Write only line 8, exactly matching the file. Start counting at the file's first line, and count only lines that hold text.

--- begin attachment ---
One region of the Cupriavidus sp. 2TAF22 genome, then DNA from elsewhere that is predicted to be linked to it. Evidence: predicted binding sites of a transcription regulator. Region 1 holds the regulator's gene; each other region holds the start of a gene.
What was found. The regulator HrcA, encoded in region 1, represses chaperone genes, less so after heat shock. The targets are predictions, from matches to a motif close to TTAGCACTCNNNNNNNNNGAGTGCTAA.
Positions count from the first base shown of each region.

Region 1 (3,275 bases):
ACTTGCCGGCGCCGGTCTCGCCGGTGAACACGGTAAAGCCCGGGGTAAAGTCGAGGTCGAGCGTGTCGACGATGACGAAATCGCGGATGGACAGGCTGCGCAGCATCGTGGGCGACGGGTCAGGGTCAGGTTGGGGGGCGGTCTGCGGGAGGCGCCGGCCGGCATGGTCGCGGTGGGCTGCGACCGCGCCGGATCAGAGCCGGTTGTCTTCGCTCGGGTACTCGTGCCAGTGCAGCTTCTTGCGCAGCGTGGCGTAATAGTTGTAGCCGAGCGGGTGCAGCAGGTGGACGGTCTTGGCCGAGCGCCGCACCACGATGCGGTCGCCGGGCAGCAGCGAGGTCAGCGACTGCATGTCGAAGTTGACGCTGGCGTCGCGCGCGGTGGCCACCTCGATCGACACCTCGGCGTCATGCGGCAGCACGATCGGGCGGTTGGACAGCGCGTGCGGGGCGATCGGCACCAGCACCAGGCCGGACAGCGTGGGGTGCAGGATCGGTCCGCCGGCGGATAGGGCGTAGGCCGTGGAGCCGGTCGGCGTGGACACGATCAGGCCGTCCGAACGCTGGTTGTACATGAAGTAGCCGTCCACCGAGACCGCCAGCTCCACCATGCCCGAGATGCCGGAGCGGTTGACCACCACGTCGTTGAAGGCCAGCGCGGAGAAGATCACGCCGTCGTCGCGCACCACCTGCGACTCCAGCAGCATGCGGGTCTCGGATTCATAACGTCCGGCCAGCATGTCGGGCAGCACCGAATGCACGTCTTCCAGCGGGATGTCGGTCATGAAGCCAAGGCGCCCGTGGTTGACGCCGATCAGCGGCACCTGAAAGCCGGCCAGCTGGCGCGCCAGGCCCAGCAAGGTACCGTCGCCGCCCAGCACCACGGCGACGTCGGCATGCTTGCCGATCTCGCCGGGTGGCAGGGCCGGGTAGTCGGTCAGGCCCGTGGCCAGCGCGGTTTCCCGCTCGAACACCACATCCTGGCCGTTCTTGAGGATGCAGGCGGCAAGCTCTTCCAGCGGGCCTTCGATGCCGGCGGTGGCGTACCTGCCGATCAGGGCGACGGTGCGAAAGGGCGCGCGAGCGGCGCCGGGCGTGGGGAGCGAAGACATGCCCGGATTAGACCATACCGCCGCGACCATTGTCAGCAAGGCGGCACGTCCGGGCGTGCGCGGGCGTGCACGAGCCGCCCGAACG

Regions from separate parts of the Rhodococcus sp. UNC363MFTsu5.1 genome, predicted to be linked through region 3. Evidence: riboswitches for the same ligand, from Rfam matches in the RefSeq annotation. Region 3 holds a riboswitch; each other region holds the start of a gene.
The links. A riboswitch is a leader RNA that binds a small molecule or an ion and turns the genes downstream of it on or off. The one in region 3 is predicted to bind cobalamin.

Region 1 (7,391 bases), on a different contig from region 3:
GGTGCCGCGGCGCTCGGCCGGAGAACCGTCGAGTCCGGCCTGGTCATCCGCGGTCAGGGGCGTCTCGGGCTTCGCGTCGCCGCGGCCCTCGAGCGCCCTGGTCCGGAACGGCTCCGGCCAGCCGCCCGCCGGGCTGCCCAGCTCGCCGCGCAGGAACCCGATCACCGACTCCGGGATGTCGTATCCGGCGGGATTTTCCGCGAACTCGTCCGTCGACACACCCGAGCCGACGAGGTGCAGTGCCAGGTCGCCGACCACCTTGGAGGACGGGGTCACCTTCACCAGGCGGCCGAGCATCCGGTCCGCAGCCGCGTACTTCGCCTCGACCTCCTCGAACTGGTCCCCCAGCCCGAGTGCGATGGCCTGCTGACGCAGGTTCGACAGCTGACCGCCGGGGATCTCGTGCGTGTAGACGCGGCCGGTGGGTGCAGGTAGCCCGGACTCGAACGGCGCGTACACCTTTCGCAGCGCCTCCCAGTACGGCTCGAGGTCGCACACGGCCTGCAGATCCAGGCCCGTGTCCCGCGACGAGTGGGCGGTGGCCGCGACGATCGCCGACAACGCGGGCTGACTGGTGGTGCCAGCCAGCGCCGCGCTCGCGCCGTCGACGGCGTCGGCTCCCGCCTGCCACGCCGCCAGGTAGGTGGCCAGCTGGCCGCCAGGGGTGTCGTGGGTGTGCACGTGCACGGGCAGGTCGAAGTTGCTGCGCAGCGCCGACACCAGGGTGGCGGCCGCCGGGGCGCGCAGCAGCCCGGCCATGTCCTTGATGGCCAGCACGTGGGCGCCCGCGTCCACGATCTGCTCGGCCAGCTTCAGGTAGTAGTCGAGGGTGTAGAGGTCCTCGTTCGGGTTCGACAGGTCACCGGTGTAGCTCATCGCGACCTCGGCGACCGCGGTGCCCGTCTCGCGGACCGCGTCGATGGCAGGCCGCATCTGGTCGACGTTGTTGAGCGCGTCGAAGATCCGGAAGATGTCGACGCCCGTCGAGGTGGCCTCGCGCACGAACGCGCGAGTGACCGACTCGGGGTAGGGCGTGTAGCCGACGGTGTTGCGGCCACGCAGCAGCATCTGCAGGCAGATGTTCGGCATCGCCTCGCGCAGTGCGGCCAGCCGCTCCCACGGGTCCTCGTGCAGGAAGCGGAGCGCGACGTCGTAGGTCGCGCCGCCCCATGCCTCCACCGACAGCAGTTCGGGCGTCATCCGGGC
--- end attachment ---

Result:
Region 1 (7,391 bases), on a different contig from region 3: